You are here:

Carnivorous Plants/cephalotus placement


Hello! Yesterday I recieved a bouncing baby cephalotus (yay!). It is currently recovering from a two day trip in a ups box on my kitchen winsowsill that only gets about 2-3 hours of stronger sunlight(a P. Lutea is flourishing there), but I know that it will eventually need more sunlight to maintain vigor and coloration. I do not have many "bright" windowsills for any long duration of time during the day, so I am considering moving it outside. That said, here is my question...I live in zone 9, Pasco county, Florida. According to the cephalotus care pages on Sarracenia Northwest, this is a location that you can grow them outdoors, however it is also mentioned that they require cooler nights to flourish, and we usually stay in the mid to upper 70's at night through the duration of the summer (as does the inside of my home, usually 79/80). We are currently running in the mid 90's during the days. Where do you believe would be my best bet for giving this little bundle of joy optimum growing conditions? It is currently in a 2 1/2 inch pot, growing in spagnum and other unknown medium, on the tray method, absorbing the RO water before being replenished. (Drosera capensis growing alongside it was a bonus..will not even try to sperate them until the cephalotus absolutly needs repotting, if there is no issue with that) Thank you so much in advance for your help and suggestions. It is so nice to have a knowledgeable source to ask questions and suggestions. You guys rock!

Hi Terri,

I'm going to vote for outside, but it's definitely going to be location, location, location.  Look for a spot that will get a good shot of morning sun, but shaded in the hot afternoon.  

I also highly recommend transplanting to an unglazed terracotta pot.  Go for about a 6 inch pot.  The terracotta will help cool the roots from the evaporative cooling.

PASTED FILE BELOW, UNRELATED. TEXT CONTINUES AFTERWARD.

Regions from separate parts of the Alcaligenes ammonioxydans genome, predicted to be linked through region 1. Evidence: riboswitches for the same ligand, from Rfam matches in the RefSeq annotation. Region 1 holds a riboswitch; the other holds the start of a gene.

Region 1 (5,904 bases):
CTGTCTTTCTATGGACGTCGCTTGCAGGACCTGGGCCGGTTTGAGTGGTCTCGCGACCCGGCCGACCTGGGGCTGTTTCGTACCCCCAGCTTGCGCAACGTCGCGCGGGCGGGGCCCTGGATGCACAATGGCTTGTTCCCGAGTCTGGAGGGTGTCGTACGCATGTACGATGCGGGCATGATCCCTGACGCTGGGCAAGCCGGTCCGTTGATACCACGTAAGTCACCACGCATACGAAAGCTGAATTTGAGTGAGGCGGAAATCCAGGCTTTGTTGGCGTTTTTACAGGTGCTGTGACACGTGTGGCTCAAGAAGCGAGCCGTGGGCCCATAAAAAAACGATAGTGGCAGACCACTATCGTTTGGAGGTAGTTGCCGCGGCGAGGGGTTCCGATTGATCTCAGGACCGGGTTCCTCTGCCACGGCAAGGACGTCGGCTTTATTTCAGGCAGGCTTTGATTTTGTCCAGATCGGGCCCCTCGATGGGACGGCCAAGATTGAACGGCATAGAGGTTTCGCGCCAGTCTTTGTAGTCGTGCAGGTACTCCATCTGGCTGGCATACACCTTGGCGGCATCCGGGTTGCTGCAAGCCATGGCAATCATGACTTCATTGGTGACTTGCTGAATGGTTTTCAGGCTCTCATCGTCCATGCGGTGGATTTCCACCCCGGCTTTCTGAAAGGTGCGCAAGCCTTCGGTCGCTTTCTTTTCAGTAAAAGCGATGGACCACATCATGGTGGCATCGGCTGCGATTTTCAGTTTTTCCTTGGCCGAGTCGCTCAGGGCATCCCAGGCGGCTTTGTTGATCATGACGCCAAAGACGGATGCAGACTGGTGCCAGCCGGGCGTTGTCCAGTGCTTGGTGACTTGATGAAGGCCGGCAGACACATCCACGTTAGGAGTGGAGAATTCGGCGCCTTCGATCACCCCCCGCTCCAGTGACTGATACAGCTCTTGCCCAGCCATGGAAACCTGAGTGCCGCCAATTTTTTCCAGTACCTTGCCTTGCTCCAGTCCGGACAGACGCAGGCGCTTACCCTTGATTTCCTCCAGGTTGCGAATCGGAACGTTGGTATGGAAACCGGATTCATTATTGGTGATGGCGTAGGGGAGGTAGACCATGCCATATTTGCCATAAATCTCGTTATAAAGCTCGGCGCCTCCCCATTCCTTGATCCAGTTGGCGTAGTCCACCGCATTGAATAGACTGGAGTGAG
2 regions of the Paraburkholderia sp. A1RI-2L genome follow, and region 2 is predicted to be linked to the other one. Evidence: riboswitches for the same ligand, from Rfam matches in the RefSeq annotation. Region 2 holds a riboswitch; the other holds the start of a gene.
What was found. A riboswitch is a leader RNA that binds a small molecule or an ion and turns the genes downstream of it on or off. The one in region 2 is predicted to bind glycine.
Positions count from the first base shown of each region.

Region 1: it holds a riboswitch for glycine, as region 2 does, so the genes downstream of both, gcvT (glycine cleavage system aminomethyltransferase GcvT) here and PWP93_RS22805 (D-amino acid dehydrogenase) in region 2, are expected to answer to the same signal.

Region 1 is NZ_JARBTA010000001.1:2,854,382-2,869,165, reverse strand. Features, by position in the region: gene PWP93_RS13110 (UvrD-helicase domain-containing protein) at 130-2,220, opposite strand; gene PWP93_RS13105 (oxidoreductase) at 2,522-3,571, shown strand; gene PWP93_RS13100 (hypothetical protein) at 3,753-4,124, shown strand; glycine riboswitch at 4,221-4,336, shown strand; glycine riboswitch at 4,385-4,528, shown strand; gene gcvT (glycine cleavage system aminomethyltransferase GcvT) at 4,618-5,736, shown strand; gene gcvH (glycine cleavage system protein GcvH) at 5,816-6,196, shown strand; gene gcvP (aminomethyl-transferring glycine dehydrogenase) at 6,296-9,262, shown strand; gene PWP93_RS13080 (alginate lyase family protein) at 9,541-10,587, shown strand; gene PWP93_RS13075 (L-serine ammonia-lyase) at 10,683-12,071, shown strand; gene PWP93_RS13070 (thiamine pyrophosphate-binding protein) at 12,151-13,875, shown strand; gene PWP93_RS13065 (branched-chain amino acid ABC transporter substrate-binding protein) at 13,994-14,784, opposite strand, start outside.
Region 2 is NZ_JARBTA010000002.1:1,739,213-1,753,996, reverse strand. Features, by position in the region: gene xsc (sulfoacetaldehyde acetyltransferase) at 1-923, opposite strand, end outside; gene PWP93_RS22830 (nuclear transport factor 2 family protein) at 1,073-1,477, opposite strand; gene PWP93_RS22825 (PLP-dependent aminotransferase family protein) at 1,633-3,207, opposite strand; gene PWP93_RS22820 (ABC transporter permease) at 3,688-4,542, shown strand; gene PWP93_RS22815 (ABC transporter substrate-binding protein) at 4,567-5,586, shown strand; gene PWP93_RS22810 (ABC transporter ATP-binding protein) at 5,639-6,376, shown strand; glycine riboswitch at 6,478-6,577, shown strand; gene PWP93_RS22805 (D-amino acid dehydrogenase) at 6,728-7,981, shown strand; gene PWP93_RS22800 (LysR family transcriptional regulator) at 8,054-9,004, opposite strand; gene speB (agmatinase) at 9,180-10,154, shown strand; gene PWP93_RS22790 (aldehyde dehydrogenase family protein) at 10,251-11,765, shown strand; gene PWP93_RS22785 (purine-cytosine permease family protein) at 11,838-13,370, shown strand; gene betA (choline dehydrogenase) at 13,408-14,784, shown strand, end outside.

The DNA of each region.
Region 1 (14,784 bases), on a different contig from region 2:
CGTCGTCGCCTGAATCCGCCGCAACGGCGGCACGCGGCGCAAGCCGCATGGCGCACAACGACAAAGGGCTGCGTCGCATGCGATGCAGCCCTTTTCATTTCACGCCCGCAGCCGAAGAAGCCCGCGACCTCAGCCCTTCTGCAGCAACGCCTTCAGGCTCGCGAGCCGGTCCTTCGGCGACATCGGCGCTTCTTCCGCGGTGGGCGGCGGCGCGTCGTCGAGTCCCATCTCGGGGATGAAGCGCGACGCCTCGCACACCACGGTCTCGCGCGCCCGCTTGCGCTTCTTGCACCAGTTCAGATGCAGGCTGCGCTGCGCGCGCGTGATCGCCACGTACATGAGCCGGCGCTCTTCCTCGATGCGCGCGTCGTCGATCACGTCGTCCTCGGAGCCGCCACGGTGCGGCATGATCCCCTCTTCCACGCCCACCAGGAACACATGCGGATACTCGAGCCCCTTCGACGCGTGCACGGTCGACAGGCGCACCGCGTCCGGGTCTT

Use the equal parts peat/perlite/sand mix.  When you transplant, just leave the soil ball around the roots intact, and be gentle.  The soil media it's currently in was probably for propagation.  They tend to be very prone to root-rot, so sphagnum moss media can be troublesome long-term.

Your watering technique is fine, you just might need to keep it a little wetter outside to keep it from drying out.

In nature Cephalotus is a zone 9 plant, and grows in very sandy soil.

Good Growing!

Jeff Dallas
Sarracenia Northwest

Carnivorous Plants

All Answers

Answers by Expert:

Ask Experts


Sarracenia Northwest


If your carnivorous plant is showing poor growth, discoloration, abnormal leaves or possible infestation, the expert growers at Sarracenia Northwest can help! They have a great depth of experience dealing with diseases, pathogens, and abnormal growth in carnivorous plants.

Before submitting your question, please read their care guides on their main website. Many issues can be addressed by simply adjusting your growing conditions as recommended in the care guides. Click here to read the care guides.

Over 8,800 questions answered since 2005!


Jeff and Jacob are owners and growers of Sarracenia Northwest. They've been in business since 1995. Watch their professionally produced DVDs, Grow Carnivorous Plants. It is a three-volume set that covers all aspects of carnivorous plant care. They literally show you how to be a successful grower!


No terrariums. No myths. No nonsense.
Just the straight facts from guys who grow and propagate
thousands of carnivorous plants each year.

Our focus is to help help growers diagnose a specific plant problem and offer solutions. For example:
  • Why is my sundew not producing dew?
  • Is now a good time to divide my Sarracenia?
  • Why are the traps turning black?
  • What's a good substitute for perlite?
  • Why didn't my seeds germinate?
  • How do you deal with pests?
  • Can you identify this carnivorous plant for me?
We no longer answer general, how-to questions that are already posted on our website or demonstrated in our DVDs. For general plant care, please read our care guides:

For business questions:

Youtube Facebook
Follow us on Youtube and Facebook!

©2016 All rights reserved.